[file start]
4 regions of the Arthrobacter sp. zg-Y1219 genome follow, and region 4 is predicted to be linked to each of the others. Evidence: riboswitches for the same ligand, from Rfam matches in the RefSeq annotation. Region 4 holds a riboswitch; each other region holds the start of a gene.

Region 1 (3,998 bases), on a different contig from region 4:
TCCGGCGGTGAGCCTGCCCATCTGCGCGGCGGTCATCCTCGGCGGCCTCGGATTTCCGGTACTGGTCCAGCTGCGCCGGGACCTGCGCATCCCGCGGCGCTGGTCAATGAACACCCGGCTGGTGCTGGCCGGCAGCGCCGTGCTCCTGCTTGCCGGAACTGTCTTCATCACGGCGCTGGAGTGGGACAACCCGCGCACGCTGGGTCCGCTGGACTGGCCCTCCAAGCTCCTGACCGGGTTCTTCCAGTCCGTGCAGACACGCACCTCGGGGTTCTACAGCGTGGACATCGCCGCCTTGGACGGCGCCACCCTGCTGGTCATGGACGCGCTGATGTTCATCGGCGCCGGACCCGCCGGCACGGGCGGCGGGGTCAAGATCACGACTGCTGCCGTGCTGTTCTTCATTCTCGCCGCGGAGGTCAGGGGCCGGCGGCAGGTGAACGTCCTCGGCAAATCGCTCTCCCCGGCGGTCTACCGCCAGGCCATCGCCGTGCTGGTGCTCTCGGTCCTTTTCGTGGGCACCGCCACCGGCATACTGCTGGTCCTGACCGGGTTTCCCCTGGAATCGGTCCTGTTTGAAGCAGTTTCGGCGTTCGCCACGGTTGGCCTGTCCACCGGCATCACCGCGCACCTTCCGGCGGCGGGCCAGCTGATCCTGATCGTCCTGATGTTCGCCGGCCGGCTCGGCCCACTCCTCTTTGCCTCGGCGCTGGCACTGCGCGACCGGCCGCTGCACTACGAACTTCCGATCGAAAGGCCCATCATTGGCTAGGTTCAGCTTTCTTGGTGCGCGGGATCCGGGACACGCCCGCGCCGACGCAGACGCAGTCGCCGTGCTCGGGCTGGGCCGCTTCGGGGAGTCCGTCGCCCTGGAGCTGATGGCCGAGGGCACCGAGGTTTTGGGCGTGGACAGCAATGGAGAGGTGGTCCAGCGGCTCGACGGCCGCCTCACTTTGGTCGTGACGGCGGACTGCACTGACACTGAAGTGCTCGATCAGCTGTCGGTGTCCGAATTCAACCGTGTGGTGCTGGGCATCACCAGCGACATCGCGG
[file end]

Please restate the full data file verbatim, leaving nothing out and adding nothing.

4 regions of the Arthrobacter sp. zg-Y1219 genome follow, and region 4 is predicted to be linked to each of the others. Evidence: riboswitches for the same ligand, from Rfam matches in the RefSeq annotation. Region 4 holds a riboswitch; each other region holds the start of a gene.

Region 1 (3,998 bases), on a different contig from region 4:
TCCGGCGGTGAGCCTGCCCATCTGCGCGGCGGTCATCCTCGGCGGCCTCGGATTTCCGGTACTGGTCCAGCTGCGCCGGGACCTGCGCATCCCGCGGCGCTGGTCAATGAACACCCGGCTGGTGCTGGCCGGCAGCGCCGTGCTCCTGCTTGCCGGAACTGTCTTCATCACGGCGCTGGAGTGGGACAACCCGCGCACGCTGGGTCCGCTGGACTGGCCCTCCAAGCTCCTGACCGGGTTCTTCCAGTCCGTGCAGACACGCACCTCGGGGTTCTACAGCGTGGACATCGCCGCCTTGGACGGCGCCACCCTGCTGGTCATGGACGCGCTGATGTTCATCGGCGCCGGACCCGCCGGCACGGGCGGCGGGGTCAAGATCACGACTGCTGCCGTGCTGTTCTTCATTCTCGCCGCGGAGGTCAGGGGCCGGCGGCAGGTGAACGTCCTCGGCAAATCGCTCTCCCCGGCGGTCTACCGCCAGGCCATCGCCGTGCTGGTGCTCTCGGTCCTTTTCGTGGGCACCGCCACCGGCATACTGCTGGTCCTGACCGGGTTTCCCCTGGAATCGGTCCTGTTTGAAGCAGTTTCGGCGTTCGCCACGGTTGGCCTGTCCACCGGCATCACCGCGCACCTTCCGGCGGCGGGCCAGCTGATCCTGATCGTCCTGATGTTCGCCGGCCGGCTCGGCCCACTCCTCTTTGCCTCGGCGCTGGCACTGCGCGACCGGCCGCTGCACTACGAACTTCCGATCGAAAGGCCCATCATTGGCTAGGTTCAGCTTTCTTGGTGCGCGGGATCCGGGACACGCCCGCGCCGACGCAGACGCAGTCGCCGTGCTCGGGCTGGGCCGCTTCGGGGAGTCCGTCGCCCTGGAGCTGATGGCCGAGGGCACCGAGGTTTTGGGCGTGGACAGCAATGGAGAGGTGGTCCAGCGGCTCGACGGCCGCCTCACTTTGGTCGTGACGGCGGACTGCACTGACACTGAAGTGCTCGATCAGCTGTCGGTGTCCGAATTCAACCGTGTGGTGCTGGGCATCACCAGCGACATCGCGG